State Agency Quietly Weakened Pipeline Water Restrictions
Charlottesville, VA—The Virginia Department of Game and Inland Fisheries, in the closing days of the McAuliffe administration, rolled back restrictions on construction in streams to help Dominion and Atlantic Coast Pipeline developers move the project along faster. The modifications granted, which weaken protections for Virginia water and wildlife, were made at Dominion’s request and without public input or notice from Virginia to the public, despite widespread opposition to the project. Dominion had previously agreed to all of the restrictions as set out in the project’s environmental impact statement, but sought waivers because it could not meet its original construction schedule.
SELC has learned this information through documents obtained through the Virginia Freedom of Information Act. Among the state waters that Dominion sought to weaken restrictions for is one of our state’s most important and pristine bodies of water, the Cowpasture River. Now that this issue has come to light, the Northam Administration should ensure that these important restrictions are put back into place and that state agencies hold the line against any future pressure from Dominion to ease restrictions.
“The ‘time of year’ restrictions were put in place on a stream-specific basis as part of a public process to protect fish and other wildlife, including trout and endangered species, from pipeline construction during critical periods. They are essential not just to maintaining these species in the streams where they live, but also to Virginia trout fishermen and others using these streams, and the people who live near and value them,” said Southern Environmental Law Center Attorney Jonathan Gendzier. “Now that the Northam Administration is aware of this roll-back it should shoulder the responsibility of reestablishing these important protections for Virginia’s waters. The state should not alter already-established restrictions for Dominion’s convenience.”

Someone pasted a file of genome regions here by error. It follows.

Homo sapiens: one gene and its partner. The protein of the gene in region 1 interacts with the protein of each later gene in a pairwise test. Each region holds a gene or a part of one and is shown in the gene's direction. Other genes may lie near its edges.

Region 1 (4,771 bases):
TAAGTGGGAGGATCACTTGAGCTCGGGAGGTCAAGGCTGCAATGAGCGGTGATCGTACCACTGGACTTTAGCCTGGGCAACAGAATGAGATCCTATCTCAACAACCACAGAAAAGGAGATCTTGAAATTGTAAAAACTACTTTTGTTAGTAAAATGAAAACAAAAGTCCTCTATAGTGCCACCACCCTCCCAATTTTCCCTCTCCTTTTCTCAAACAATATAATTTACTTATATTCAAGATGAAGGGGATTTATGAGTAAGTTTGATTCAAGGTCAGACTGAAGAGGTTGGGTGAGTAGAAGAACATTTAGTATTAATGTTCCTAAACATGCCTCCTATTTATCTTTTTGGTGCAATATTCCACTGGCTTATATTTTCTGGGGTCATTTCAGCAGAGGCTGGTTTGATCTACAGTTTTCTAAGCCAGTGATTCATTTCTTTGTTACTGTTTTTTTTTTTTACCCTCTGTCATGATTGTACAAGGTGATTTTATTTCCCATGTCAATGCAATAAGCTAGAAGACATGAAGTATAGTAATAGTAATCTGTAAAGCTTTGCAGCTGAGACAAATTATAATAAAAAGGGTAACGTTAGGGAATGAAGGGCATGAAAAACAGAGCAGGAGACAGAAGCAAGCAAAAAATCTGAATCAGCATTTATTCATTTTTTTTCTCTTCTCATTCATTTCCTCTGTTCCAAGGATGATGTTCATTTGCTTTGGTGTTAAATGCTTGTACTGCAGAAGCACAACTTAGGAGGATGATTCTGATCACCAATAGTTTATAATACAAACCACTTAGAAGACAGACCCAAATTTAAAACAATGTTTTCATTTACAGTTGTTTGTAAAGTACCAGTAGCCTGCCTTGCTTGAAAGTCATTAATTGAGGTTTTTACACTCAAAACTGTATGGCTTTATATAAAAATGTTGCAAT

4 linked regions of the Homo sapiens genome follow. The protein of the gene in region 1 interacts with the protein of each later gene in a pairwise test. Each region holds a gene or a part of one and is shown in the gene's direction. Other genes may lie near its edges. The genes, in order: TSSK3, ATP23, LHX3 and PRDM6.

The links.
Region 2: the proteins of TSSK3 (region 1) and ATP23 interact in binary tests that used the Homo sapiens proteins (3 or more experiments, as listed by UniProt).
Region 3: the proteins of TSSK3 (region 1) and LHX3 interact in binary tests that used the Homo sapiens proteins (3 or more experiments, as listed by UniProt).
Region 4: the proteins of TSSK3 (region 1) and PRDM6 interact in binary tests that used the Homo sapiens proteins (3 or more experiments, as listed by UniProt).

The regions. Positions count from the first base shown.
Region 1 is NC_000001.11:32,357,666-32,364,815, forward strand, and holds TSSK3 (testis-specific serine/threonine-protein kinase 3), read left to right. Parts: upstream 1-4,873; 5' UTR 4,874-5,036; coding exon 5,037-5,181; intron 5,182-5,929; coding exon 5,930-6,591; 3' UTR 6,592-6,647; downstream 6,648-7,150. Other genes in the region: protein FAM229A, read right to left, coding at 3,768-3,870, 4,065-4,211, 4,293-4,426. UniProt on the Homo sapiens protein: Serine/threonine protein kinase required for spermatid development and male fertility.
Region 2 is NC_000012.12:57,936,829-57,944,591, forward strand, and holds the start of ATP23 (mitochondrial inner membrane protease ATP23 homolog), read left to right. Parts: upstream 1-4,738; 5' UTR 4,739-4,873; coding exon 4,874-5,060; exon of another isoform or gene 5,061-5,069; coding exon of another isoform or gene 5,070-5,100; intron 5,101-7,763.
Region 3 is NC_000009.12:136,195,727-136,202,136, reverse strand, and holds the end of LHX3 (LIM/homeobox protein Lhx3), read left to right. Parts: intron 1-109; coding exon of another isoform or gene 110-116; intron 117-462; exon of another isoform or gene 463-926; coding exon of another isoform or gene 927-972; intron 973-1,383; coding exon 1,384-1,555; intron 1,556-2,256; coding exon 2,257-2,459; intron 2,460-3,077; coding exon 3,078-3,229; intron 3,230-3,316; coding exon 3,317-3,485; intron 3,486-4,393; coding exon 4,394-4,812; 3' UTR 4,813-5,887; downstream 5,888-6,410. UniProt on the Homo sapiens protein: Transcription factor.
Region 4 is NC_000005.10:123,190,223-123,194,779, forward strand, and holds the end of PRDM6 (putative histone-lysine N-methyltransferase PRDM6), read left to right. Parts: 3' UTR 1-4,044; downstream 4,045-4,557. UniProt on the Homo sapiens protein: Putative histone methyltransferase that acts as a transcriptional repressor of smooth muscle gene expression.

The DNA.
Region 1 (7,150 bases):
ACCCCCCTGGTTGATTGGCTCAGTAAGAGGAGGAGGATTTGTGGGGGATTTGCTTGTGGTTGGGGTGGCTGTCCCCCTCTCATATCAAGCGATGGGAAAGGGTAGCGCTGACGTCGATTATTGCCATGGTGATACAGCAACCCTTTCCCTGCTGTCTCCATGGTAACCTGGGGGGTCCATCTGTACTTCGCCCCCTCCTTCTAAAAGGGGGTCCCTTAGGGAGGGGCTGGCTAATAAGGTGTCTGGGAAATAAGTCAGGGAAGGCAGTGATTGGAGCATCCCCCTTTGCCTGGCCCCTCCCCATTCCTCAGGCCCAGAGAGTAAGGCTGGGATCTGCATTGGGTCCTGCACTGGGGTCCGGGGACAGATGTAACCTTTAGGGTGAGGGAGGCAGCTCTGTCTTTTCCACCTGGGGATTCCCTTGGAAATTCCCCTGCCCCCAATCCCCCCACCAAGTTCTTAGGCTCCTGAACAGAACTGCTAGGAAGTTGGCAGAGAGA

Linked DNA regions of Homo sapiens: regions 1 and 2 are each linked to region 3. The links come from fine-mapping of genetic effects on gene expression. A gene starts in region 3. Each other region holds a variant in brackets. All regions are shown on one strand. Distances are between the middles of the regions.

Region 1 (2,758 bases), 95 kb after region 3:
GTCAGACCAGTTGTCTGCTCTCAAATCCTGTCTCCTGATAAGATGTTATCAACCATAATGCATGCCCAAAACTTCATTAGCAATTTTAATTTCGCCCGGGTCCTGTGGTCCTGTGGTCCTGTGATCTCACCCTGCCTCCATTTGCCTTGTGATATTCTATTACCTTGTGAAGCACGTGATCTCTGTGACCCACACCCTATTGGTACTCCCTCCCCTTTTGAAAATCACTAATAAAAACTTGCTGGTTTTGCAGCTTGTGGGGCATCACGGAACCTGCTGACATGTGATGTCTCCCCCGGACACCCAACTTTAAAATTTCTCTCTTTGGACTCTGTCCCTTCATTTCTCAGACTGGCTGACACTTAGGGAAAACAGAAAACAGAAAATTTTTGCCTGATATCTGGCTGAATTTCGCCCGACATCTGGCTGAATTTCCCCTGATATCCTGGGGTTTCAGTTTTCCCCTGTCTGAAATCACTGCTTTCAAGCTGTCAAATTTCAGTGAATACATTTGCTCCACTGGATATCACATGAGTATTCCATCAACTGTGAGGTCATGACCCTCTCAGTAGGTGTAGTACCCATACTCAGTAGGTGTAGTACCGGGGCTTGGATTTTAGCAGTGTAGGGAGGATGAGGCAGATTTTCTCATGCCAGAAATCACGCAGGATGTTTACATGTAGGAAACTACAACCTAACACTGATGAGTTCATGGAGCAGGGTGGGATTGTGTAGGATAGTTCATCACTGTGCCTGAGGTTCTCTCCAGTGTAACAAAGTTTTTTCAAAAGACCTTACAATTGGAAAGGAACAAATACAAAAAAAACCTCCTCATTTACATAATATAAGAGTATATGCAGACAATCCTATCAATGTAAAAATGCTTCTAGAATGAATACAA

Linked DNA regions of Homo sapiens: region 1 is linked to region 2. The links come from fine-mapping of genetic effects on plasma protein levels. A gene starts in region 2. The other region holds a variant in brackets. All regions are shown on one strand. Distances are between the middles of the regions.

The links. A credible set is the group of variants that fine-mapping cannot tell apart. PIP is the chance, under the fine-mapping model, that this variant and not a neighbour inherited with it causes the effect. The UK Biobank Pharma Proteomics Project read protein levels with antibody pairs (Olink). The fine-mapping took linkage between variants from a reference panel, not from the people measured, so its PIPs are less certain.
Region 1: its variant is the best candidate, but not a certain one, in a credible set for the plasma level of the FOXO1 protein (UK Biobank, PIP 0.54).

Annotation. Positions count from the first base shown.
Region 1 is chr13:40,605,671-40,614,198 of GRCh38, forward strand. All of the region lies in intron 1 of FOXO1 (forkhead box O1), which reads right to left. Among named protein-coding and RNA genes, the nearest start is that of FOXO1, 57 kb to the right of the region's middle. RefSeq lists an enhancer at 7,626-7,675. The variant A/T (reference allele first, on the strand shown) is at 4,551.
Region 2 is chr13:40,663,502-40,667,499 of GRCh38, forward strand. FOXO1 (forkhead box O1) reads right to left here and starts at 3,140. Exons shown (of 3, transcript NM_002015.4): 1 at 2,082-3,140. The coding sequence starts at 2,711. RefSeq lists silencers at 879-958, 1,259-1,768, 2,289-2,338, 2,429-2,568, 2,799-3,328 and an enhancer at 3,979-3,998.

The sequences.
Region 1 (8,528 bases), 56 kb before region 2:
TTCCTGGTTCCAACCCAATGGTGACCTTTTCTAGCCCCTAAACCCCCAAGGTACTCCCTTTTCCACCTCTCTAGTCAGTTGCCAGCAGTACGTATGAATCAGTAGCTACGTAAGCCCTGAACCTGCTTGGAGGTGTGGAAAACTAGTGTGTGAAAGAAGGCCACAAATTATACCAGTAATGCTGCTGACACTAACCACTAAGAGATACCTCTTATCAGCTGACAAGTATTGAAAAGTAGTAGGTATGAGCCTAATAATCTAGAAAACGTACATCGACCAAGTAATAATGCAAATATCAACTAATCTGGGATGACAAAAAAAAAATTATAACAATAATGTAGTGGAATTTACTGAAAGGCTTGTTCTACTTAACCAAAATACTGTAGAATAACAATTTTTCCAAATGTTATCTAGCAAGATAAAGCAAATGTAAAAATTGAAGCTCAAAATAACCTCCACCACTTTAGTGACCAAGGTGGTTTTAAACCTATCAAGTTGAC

Among the problems with these weakened restrictions are:
- On the Jackson River, allowing in-stream construction during a portion of the overlapping restricted periods established to protect Rainbow, Brook, and Brown Trout spawning.
- On the Cowpasture River in Bath County, home to trout and the federally endangered James Spinymussel and an exceptionally clean stream, elimination of the first two months (mid-March to mid-May) of a restricted period protecting trout, and on six nearby Cowpasture River tributaries, allowing construction during portions of the restricted period protecting the James Spinymussel in the Cowpasture River.
- Allowing construction during portions of the James Spinymussel restricted period on thirteen tributaries of Mill Creek in Bath County, known to be habitat for that species.
- Total elimination of time-of-year restrictions implemented to protect trout on a number of streams, including Morris Run in Highland County, and Dowell’s Draft and tributaries to Jennings Branch in Augusta County. Jennings Branch is known to support native Brook Trout.
The 600-mile long Atlantic Coast Pipeline is slated to cross 890 Virginia rivers and streams and hundreds acres of wetlands. The construction of the pipeline will also require carving through steep mountain slopes upland from many streams and waterways, putting them in danger of severe erosion and the resulting sedimentation of streams. The construction of the Mountain Valley Pipeline has caused severe erosion and sedimentation problems in recent weeks, and similar problems are now cropping up on portions of the Atlantic Coast Pipeline construction under way in West Virginia.
The Southern Environmental Law Center represents Cowpasture River Preservation Association, Friends of Buckingham, Highlanders for Responsible Development, Jackson River Preservation Association, Potomac Riverkeeper Network, Shenandoah Riverkeeper, Shenandoah Valley Battlefields Foundation, Shenandoah Valley Network, and Virginia Wilderness Committee in a legal challenge to Virginia’s 401 Certification for the pipeline.
For more than 30 years, the Southern Environmental Law Center has used the power of the law to champion the environment of the Southeast. With over 70 attorneys and nine offices across the region, SELC is widely recognized as the Southeast’s foremost environmental organization and regional leader. SELC works on a full range of environmental issues to protect our natural resources and the health and well-being of all the people in our region. www.SouthernEnvironment.org